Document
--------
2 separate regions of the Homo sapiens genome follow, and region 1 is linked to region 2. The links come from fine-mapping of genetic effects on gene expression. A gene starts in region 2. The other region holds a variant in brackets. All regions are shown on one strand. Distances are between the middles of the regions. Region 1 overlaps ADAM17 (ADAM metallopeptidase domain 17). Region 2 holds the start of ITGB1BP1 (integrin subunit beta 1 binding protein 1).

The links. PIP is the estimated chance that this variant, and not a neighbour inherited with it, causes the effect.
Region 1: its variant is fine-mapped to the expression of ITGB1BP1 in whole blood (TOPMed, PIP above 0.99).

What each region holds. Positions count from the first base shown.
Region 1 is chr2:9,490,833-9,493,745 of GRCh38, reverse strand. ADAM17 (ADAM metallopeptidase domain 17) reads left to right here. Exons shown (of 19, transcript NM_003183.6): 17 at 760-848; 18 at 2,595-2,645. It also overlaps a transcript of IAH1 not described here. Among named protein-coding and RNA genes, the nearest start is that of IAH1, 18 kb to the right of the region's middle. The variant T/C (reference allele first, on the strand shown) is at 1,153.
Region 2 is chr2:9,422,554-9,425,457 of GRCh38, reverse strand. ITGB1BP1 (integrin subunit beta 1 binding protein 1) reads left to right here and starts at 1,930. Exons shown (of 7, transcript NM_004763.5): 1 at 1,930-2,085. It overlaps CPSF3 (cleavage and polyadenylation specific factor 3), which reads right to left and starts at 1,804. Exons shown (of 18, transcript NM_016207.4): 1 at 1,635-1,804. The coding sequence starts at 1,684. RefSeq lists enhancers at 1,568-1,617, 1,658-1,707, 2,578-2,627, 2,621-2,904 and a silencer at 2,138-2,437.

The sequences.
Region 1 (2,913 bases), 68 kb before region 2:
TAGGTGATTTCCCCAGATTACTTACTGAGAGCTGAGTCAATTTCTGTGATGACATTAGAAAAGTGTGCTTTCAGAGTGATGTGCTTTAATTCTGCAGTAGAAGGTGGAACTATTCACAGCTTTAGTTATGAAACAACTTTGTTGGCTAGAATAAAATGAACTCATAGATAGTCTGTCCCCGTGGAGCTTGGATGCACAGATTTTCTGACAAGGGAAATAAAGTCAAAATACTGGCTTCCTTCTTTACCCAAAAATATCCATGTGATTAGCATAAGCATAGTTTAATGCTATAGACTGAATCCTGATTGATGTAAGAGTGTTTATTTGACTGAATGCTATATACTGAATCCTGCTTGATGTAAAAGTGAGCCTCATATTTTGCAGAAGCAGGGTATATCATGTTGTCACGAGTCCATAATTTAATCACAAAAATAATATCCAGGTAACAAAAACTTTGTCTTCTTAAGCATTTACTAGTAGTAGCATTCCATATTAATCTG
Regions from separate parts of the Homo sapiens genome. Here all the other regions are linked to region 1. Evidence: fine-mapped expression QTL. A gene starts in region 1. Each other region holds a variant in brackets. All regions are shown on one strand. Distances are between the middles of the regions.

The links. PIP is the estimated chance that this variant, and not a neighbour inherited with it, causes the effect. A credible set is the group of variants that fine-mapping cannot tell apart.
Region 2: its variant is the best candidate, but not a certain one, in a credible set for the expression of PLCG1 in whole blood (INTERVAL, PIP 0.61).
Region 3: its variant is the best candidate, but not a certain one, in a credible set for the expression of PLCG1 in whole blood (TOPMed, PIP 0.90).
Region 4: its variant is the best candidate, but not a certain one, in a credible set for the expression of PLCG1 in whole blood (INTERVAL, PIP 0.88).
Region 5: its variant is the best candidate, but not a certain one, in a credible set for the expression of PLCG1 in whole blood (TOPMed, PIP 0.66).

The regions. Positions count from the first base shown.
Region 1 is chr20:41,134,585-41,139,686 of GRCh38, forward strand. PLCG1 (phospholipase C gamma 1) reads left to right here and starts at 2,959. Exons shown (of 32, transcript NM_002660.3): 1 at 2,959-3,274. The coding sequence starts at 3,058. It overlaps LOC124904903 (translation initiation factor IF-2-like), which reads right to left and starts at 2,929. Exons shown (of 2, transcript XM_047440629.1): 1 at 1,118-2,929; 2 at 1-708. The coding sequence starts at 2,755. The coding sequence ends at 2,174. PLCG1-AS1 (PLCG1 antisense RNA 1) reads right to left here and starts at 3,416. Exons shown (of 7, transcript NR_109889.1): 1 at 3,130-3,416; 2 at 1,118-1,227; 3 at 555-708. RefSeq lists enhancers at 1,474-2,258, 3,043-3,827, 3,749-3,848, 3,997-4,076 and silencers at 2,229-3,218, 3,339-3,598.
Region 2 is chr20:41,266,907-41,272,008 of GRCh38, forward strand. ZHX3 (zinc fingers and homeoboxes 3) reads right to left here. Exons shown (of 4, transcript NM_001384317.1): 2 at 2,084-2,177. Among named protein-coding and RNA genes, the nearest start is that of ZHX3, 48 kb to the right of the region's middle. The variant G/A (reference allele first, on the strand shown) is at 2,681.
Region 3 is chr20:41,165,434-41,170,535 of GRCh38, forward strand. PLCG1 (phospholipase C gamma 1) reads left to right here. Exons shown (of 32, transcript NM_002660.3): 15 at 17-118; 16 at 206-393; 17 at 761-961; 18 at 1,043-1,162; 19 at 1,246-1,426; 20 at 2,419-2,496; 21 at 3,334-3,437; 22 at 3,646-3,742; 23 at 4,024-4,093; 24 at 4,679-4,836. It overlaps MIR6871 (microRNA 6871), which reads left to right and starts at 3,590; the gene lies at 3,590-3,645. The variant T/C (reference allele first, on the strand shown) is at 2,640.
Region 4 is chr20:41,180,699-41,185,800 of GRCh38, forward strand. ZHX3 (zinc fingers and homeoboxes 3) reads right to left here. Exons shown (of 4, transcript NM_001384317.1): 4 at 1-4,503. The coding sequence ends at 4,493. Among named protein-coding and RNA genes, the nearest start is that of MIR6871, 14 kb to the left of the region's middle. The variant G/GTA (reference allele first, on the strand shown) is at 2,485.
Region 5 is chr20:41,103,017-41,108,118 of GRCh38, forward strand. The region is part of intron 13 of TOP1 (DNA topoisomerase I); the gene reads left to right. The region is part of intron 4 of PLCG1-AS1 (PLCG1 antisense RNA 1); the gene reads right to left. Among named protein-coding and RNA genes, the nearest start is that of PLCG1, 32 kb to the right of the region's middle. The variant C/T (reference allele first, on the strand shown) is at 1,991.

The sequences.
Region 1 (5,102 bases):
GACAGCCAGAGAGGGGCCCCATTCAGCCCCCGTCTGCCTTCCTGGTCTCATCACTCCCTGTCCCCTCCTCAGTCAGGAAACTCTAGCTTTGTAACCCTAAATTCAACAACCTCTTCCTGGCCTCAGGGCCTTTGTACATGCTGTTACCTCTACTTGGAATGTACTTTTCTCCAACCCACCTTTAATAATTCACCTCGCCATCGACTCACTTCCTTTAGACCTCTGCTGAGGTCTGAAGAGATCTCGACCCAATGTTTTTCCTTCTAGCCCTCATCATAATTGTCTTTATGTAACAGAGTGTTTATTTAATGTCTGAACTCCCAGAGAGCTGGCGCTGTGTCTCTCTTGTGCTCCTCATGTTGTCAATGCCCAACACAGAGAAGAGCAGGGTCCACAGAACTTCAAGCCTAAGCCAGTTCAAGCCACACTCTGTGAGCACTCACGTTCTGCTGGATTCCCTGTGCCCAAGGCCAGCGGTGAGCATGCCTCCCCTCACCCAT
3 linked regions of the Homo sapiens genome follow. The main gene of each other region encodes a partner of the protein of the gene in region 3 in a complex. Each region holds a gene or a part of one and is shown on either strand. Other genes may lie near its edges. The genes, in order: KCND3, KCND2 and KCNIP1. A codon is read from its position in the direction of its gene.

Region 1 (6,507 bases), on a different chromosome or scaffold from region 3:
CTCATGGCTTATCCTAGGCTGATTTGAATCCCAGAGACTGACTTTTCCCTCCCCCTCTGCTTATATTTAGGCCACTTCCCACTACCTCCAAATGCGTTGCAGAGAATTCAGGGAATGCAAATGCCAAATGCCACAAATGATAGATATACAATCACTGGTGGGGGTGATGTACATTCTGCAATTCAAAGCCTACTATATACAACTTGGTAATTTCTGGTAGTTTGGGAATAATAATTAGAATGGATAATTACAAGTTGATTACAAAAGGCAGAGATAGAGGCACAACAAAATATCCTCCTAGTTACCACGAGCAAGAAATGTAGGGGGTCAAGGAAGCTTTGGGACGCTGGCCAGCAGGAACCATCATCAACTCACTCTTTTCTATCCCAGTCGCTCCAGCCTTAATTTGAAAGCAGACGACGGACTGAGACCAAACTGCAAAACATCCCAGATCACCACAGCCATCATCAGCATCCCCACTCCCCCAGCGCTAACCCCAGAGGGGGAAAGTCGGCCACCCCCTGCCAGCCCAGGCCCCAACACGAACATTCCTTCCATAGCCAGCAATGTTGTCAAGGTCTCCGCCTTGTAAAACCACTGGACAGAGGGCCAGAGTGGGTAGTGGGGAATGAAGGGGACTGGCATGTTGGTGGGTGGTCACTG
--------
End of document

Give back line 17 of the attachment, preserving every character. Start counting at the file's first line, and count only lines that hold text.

Region 1 is chr20:41,134,585-41,139,686 of GRCh38, forward strand. PLCG1 (phospholipase C gamma 1) reads left to right here and starts at 2,959. Exons shown (of 32, transcript NM_002660.3): 1 at 2,959-3,274. The coding sequence starts at 3,058. It overlaps LOC124904903 (translation initiation factor IF-2-like), which reads right to left and starts at 2,929. Exons shown (of 2, transcript XM_047440629.1): 1 at 1,118-2,929; 2 at 1-708. The coding sequence starts at 2,755. The coding sequence ends at 2,174. PLCG1-AS1 (PLCG1 antisense RNA 1) reads right to left here and starts at 3,416. Exons shown (of 7, transcript NR_109889.1): 1 at 3,130-3,416; 2 at 1,118-1,227; 3 at 555-708. RefSeq lists enhancers at 1,474-2,258, 3,043-3,827, 3,749-3,848, 3,997-4,076 and silencers at 2,229-3,218, 3,339-3,598.